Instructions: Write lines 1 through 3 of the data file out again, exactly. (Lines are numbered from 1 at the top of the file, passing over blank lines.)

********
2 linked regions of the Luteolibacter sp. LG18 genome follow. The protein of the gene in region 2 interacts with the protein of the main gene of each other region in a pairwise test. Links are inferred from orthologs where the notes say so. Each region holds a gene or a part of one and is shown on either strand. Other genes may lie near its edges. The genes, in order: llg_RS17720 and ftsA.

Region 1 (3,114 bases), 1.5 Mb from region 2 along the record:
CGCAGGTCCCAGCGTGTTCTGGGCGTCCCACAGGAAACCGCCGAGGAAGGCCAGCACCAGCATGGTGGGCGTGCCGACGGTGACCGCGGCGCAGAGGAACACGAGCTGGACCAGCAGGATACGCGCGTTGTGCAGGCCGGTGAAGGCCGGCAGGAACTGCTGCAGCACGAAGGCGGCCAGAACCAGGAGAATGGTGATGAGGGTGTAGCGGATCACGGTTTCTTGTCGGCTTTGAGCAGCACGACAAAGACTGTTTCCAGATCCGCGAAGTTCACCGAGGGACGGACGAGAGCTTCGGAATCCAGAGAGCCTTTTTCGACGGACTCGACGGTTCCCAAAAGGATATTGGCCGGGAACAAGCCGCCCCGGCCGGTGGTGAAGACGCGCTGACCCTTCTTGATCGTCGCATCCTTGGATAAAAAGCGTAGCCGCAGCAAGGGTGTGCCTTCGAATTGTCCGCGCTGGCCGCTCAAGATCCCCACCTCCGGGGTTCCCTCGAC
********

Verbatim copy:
2 linked regions of the Luteolibacter sp. LG18 genome follow. The protein of the gene in region 2 interacts with the protein of the main gene of each other region in a pairwise test. Links are inferred from orthologs where the notes say so. Each region holds a gene or a part of one and is shown on either strand. Other genes may lie near its edges. The genes, in order: llg_RS17720 and ftsA.

Region 1 (3,114 bases), 1.5 Mb from region 2 along the record:
CGCAGGTCCCAGCGTGTTCTGGGCGTCCCACAGGAAACCGCCGAGGAAGGCCAGCACCAGCATGGTGGGCGTGCCGACGGTGACCGCGGCGCAGAGGAACACGAGCTGGACCAGCAGGATACGCGCGTTGTGCAGGCCGGTGAAGGCCGGCAGGAACTGCTGCAGCACGAAGGCGGCCAGAACCAGGAGAATGGTGATGAGGGTGTAGCGGATCACGGTTTCTTGTCGGCTTTGAGCAGCACGACAAAGACTGTTTCCAGATCCGCGAAGTTCACCGAGGGACGGACGAGAGCTTCGGAATCCAGAGAGCCTTTTTCGACGGACTCGACGGTTCCCAAAAGGATATTGGCCGGGAACAAGCCGCCCCGGCCGGTGGTGAAGACGCGCTGACCCTTCTTGATCGTCGCATCCTTGGATAAAAAGCGTAGCCGCAGCAAGGGTGTGCCTTCGAATTGTCCGCGCTGGCCGCTCAAGATCCCCACCTCCGGGGTTCCCTCGAC